While both this film and The Force Awakens are produced by J.J. Abrams, this one was written and directed by Rian Johnson, with George Lucas sharing the writing credit. Perhaps it was the new writer, perhaps it was a fresh vision, but The Last Jedi stands taller as a standalone story and less of a retread like its predecessor. The Force Awakens had too many similar elements with A New Hope and felt too familiar and predictable. The Last Jedi dares the viewer to try to predict the outcome as it offers multiple threads that twist and interweave with each other. Some may try to draw similarities with The Empire Strikes Back, and, superficially, there may be. It is the second act in a three act story, and as such, certain things typically happen with regard to the hero’s struggle. They happened in The Empire Strikes Back and they happen in The Last Jedi. It is how they happen that sets this story apart.

The characters actually relate with each other better in this story and act within the established motivations that Johnson established for them. The newer characters of Rey, Fynn and Kylo are now much more fully realized and relatable, making a connection with the viewer that they lacked in The Force Awakens. The Last Jedi adds even more new characters, such as Laura Dern as Vice Admiral Holdo and Kellie Marie Tran as Rose, and each of them makes a lasting connection to the story and the viewer.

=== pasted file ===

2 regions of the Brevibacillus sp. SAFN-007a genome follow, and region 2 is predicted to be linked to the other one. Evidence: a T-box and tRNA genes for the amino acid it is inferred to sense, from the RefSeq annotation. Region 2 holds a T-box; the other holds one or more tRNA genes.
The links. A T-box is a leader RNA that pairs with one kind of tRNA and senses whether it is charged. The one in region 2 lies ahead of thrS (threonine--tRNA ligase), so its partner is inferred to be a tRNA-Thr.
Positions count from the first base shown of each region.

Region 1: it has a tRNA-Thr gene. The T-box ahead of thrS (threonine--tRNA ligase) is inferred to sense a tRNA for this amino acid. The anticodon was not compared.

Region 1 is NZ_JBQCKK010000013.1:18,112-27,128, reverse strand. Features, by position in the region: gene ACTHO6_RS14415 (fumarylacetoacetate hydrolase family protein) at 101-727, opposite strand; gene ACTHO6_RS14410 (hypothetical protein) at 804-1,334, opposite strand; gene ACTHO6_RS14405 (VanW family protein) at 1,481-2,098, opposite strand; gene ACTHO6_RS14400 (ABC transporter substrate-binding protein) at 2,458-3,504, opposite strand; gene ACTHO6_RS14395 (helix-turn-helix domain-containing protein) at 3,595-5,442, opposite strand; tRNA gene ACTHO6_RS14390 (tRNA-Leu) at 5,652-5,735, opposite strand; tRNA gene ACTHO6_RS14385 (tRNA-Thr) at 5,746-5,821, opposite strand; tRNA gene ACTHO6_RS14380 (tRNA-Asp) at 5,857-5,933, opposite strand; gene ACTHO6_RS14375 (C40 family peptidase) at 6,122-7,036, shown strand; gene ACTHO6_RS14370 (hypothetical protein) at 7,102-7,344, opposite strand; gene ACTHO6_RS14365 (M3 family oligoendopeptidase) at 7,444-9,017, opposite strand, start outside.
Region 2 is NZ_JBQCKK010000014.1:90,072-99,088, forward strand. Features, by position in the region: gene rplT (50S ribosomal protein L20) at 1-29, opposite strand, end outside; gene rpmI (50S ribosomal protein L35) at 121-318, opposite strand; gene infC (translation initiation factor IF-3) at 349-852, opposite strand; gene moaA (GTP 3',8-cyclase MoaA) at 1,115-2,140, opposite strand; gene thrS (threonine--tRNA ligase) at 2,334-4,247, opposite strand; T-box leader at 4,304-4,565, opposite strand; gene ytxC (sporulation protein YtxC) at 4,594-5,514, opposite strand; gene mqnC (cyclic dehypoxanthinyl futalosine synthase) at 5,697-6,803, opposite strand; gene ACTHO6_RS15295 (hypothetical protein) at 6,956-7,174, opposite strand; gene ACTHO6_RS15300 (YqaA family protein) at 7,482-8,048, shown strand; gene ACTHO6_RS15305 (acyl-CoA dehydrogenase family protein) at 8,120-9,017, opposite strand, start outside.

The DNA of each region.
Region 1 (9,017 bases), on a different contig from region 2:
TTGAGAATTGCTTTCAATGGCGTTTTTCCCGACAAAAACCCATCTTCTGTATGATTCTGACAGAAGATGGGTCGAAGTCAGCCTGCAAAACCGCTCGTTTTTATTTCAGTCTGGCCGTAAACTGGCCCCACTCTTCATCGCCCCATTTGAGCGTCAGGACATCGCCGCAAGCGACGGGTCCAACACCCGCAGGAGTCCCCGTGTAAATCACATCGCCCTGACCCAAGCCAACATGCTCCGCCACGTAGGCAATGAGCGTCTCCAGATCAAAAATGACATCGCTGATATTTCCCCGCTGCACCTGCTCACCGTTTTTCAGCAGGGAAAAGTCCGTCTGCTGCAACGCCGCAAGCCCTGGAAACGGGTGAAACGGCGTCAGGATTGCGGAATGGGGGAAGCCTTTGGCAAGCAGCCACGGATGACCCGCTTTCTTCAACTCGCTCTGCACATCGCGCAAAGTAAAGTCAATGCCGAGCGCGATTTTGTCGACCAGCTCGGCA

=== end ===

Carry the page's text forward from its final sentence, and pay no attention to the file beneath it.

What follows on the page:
There is one thing about Abrams that even the most dedicated opponent cannot deride and that is his artistic visuals. If there was one thing that could be considered problematic, it would be that he relies too much on the visuals at the expense of story—a problem that plagued Abrams’ Star Trek. The Last Jedi doesn’t suffer for its visuals, indeed, they accentuate the story by how appropriate to the mood and setting they are. The sacrifice of the heavy cruiser is one of the most arresting visuals in the entire Star Wars franchise and drew a collective gasp from the audience.

The Last Jedi tells a new chapter in the epic Star Wars story and picks up where The Force Awakens left off. Some of the questions left hanging at the end of Force Awakens do get answered such as what happened to Ben Solo and why did Luke go into hiding. The question of exactly who Snoke is and where he came from is rendered moot. There is even an answer given as to who Rey’s parents are, but the answer is, of course, in question as even more questions come to the fore. Those questions will drive the discussion boards for the next two years.